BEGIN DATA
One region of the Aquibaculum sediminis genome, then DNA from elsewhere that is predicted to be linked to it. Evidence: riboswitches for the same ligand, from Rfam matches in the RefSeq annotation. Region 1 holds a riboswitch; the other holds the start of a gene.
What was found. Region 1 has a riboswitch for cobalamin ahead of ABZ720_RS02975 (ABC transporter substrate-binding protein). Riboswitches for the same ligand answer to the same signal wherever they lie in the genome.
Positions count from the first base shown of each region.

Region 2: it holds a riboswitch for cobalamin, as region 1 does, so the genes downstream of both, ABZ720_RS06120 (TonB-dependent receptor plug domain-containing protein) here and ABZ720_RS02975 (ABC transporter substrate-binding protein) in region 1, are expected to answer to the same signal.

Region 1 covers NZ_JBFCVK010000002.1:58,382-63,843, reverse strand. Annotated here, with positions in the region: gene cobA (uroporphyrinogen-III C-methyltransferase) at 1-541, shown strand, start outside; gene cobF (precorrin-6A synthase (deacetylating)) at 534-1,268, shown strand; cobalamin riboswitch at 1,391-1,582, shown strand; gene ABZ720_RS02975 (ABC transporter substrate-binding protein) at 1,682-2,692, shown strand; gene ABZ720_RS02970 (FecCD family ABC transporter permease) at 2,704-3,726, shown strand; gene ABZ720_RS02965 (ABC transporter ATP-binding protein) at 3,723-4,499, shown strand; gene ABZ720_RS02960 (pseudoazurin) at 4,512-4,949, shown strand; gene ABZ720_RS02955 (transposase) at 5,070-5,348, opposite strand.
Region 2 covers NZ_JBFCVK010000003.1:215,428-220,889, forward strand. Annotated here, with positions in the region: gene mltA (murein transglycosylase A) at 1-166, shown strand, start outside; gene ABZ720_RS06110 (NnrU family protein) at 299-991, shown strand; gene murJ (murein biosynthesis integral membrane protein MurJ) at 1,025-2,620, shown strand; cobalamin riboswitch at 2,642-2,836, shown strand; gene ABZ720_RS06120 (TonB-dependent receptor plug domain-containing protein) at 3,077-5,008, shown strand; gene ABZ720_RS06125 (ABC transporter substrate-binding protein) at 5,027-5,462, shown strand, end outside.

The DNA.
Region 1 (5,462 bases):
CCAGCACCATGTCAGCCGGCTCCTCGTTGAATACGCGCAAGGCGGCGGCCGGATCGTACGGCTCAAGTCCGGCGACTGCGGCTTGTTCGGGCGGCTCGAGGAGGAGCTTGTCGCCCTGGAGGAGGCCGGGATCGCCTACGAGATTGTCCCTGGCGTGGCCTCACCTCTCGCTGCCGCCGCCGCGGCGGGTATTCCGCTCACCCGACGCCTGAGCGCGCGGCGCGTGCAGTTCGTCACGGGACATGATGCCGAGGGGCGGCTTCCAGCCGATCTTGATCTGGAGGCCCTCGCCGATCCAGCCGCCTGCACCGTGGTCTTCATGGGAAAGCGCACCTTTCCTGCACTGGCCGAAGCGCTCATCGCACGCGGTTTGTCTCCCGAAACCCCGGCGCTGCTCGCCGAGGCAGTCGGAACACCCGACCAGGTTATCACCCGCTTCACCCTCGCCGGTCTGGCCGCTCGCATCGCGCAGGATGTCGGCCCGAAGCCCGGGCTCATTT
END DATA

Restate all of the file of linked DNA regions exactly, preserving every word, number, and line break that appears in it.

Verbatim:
One region of the Aquibaculum sediminis genome, then DNA from elsewhere that is predicted to be linked to it. Evidence: riboswitches for the same ligand, from Rfam matches in the RefSeq annotation. Region 1 holds a riboswitch; the other holds the start of a gene.
What was found. Region 1 has a riboswitch for cobalamin ahead of ABZ720_RS02975 (ABC transporter substrate-binding protein). Riboswitches for the same ligand answer to the same signal wherever they lie in the genome.
Positions count from the first base shown of each region.

Region 2: it holds a riboswitch for cobalamin, as region 1 does, so the genes downstream of both, ABZ720_RS06120 (TonB-dependent receptor plug domain-containing protein) here and ABZ720_RS02975 (ABC transporter substrate-binding protein) in region 1, are expected to answer to the same signal.

Region 1 covers NZ_JBFCVK010000002.1:58,382-63,843, reverse strand. Annotated here, with positions in the region: gene cobA (uroporphyrinogen-III C-methyltransferase) at 1-541, shown strand, start outside; gene cobF (precorrin-6A synthase (deacetylating)) at 534-1,268, shown strand; cobalamin riboswitch at 1,391-1,582, shown strand; gene ABZ720_RS02975 (ABC transporter substrate-binding protein) at 1,682-2,692, shown strand; gene ABZ720_RS02970 (FecCD family ABC transporter permease) at 2,704-3,726, shown strand; gene ABZ720_RS02965 (ABC transporter ATP-binding protein) at 3,723-4,499, shown strand; gene ABZ720_RS02960 (pseudoazurin) at 4,512-4,949, shown strand; gene ABZ720_RS02955 (transposase) at 5,070-5,348, opposite strand.
Region 2 covers NZ_JBFCVK010000003.1:215,428-220,889, forward strand. Annotated here, with positions in the region: gene mltA (murein transglycosylase A) at 1-166, shown strand, start outside; gene ABZ720_RS06110 (NnrU family protein) at 299-991, shown strand; gene murJ (murein biosynthesis integral membrane protein MurJ) at 1,025-2,620, shown strand; cobalamin riboswitch at 2,642-2,836, shown strand; gene ABZ720_RS06120 (TonB-dependent receptor plug domain-containing protein) at 3,077-5,008, shown strand; gene ABZ720_RS06125 (ABC transporter substrate-binding protein) at 5,027-5,462, shown strand, end outside.

The DNA.
Region 1 (5,462 bases):
CCAGCACCATGTCAGCCGGCTCCTCGTTGAATACGCGCAAGGCGGCGGCCGGATCGTACGGCTCAAGTCCGGCGACTGCGGCTTGTTCGGGCGGCTCGAGGAGGAGCTTGTCGCCCTGGAGGAGGCCGGGATCGCCTACGAGATTGTCCCTGGCGTGGCCTCACCTCTCGCTGCCGCCGCCGCGGCGGGTATTCCGCTCACCCGACGCCTGAGCGCGCGGCGCGTGCAGTTCGTCACGGGACATGATGCCGAGGGGCGGCTTCCAGCCGATCTTGATCTGGAGGCCCTCGCCGATCCAGCCGCCTGCACCGTGGTCTTCATGGGAAAGCGCACCTTTCCTGCACTGGCCGAAGCGCTCATCGCACGCGGTTTGTCTCCCGAAACCCCGGCGCTGCTCGCCGAGGCAGTCGGAACACCCGACCAGGTTATCACCCGCTTCACCCTCGCCGGTCTGGCCGCTCGCATCGCGCAGGATGTCGGCCCGAAGCCCGGGCTCATTT